Pop

Consumerism offered the perfect counterbalance to riot and rebellion: it was the American way of harmlessly diverting youth’s disruptive energies.

And a perfect way to summarize Jon Savage’s book, Teenage: The Creation of Youth Culture. But youth culture didn’t start exclusively in the US, as he notes in this thorough reconstruction of modern Western cultural history. Thorough as it is, there’s one missing link he fails to connect to his thesis. The recent boom in human population worldwide is directly tied to the rise in a youth oriented, if not youth driven, society. He connects the industrial revolution to the extension of childhood, or the delay of adulthood, yet fails to add in the major force behind the elongated transition of adolescence. With any swelling of a population, there is a downwards shift in the average age. Given a higher percentage of adolescents and young adults, they are going to be more visible and vocal. This may not have been obvious in the 19th and the first half of the 20th centuries. Later, come the baby-boom post World War II, it is incontestable. His omission, as large as it appears, is hardly a major fault, for in every other way Savage buries his proposal with articulated detail.

There’s another thread stitched throughout the book : As youth asserts its independence, commerce and the media capitalize on it. Together they instigate a self-perpetuating feedback loop that shapes pop culture. Teens rebel against the established norms to express their independence. They start a new style, pickup a new music, take a new drug. The human tendency for copycat behavior amplifies the trend. Social needs and group acceptance outweigh logic and sensibility. The media pick it up, whip it up, and fan the frenzy. Marketing latches on to sell new product contrived from the raging fad. And the fanatical behavior shifts to a higher orbital, attracting more attention to itself, gaining momentum, and driving consumption. Although, the pathetic irony of being “with it” is that by the time something has been picked up by marketing departments, it’s also already worn out and commonplace. It’s lost its edge, and barely rebellious. Make a note; once commerce begins selling you trendy thingies, it’s over. To be really cutting edge, you have to be out of step, otherwise you’re just another blatting sheep, and always behind the curve. The double irony is that being out in front of the pack is rarely being with it. Only a small fraction of new turns will ever catch on, leaving the real trailblazers looking more idiotic than ingenious.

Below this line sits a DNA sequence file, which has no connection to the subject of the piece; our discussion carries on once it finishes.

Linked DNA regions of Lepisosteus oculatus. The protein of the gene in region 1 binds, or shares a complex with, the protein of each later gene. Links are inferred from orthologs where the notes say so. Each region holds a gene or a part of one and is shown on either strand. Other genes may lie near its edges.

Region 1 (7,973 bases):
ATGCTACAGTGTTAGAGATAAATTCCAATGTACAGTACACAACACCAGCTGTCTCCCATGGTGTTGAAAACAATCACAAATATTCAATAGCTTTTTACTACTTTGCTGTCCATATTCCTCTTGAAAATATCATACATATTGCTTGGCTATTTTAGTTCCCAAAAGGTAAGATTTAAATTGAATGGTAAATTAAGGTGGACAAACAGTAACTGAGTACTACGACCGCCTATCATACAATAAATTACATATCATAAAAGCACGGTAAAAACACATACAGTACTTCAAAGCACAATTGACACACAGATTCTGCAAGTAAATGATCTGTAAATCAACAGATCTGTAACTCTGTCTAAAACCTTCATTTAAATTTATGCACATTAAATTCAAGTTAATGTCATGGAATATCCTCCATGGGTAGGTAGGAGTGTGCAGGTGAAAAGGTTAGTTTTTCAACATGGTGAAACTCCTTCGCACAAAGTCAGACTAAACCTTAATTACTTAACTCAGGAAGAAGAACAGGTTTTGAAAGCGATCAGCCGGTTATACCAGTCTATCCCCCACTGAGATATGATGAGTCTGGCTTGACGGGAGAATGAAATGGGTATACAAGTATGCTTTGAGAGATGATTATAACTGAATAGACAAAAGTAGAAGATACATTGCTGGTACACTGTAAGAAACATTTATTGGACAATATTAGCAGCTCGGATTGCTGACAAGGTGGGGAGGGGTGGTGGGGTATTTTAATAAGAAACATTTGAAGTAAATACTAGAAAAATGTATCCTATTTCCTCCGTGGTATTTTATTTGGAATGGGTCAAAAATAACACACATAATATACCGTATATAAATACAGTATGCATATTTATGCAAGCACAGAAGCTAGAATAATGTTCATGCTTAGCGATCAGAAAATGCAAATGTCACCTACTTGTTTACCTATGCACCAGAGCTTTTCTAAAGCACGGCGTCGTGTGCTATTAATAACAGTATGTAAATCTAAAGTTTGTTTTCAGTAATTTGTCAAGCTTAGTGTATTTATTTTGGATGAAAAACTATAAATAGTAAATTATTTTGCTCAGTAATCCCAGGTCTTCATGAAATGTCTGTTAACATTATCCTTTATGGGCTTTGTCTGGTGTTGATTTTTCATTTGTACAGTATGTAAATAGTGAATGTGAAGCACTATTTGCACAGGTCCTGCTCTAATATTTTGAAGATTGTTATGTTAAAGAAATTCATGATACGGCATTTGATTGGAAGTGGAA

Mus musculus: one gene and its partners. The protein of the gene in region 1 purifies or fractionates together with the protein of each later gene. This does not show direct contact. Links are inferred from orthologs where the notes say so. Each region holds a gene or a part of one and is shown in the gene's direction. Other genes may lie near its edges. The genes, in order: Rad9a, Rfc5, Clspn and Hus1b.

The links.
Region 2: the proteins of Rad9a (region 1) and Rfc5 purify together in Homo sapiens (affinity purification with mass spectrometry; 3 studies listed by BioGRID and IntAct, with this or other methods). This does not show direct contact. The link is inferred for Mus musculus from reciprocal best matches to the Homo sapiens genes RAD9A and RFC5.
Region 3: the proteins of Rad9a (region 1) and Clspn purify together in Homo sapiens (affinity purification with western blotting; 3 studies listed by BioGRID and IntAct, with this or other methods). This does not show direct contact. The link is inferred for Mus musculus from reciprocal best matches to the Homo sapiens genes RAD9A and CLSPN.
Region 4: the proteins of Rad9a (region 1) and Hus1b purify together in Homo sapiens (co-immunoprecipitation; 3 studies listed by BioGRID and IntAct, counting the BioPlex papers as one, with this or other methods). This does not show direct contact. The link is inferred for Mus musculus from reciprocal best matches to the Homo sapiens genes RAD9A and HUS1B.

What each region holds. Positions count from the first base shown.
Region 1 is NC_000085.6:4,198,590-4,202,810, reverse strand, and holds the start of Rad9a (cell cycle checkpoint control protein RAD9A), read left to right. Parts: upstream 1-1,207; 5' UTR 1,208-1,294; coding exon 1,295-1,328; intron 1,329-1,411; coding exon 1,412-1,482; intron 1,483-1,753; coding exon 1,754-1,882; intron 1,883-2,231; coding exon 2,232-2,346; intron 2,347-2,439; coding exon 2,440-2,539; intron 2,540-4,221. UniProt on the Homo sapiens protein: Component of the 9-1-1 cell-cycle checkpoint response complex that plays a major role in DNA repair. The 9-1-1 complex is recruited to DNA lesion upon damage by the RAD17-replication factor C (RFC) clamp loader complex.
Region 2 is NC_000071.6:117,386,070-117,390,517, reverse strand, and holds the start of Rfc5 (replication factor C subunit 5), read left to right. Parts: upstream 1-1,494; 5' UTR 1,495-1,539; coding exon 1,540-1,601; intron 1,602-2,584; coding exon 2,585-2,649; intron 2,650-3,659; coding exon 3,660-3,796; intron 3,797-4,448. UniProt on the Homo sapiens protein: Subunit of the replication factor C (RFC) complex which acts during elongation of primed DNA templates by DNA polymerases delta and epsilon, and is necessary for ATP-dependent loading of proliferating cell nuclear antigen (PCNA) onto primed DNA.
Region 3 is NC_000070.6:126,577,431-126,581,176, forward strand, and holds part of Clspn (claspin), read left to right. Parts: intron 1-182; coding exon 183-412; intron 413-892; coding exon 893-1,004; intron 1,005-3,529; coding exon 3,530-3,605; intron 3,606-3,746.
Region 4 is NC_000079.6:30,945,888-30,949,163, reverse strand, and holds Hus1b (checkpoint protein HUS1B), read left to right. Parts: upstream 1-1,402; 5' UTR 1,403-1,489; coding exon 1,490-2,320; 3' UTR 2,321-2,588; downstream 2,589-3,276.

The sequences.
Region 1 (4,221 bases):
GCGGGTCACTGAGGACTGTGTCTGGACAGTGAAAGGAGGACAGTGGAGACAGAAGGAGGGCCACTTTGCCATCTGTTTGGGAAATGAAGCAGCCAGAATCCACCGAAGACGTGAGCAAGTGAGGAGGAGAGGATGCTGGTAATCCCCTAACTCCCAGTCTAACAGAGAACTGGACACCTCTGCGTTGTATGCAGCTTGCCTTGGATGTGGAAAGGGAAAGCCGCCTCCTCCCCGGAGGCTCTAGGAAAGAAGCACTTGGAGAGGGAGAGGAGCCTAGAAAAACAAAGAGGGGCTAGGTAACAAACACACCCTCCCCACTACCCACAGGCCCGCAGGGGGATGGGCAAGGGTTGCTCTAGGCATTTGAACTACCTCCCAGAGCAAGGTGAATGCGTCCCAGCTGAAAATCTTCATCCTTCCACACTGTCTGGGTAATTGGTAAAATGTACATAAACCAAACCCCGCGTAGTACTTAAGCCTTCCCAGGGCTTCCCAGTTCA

The devastating effect of the World Wars on Europe was another factor fueling youth revolt. Reacting to the loss of life, severed relationships, and the disruption during WWI of an entire generation’s youth, turned those coming of age post war in the 1920s radically military adverse. They headed to sex, and drugs, and Jazz.* Again, memories are short. In less than 20 years, less than one generation later, Europe was in a repeat of military turmoil with WWII. After barely recovering from the first mass madness event, their world was one more time blackened by mutual destruction. It’s amazing how stubborn humans can be once they get something fixated in their collective heads.

The most alarming part of the book is the recounting of the Nazi war and propaganda machine. We have been barraged with reminders of the Holocaust, and for good reason, but the Nazi dynamo was bigger and more insidious than the genocide of a religious minority alone. Though Savage’s story is centered on youth culture, the most compelling message surfaces in the reminders of the fanatical, lockstep control the Nazis imposed on Germany. The loss of rational, higher level logical thought processes allowed oblivious group-think to take over a whole country. The bizarre dominance by a small number of weasels imposing their deluded ideas to impel an entire population to undertake egregiously detestable actions is unimaginable. Their impossibly twisted disregard for their own people, especially their youth, adds still more to the cognitive short circuit. The majority swallowed, with no questions, a psychotic mass death wish for Jews as well as themselves. It happened twice in the same country in a span of less than fifty years. It could happen again—in any country.

Teenage is reading that’s marshmallow fluff from the youth culture perspective, and leaden gravitas from the war-consumerism-media establishment perspective. It shows us youth’s elusive springs of hope, and uncloaks the desiccation of those springs as each generation “grows up.”

Teenage: The Creation of Youth Culture, Jon Savage, Viking, 2007

* See [Bug Music].

Next : Part 2 of the Hearing series.

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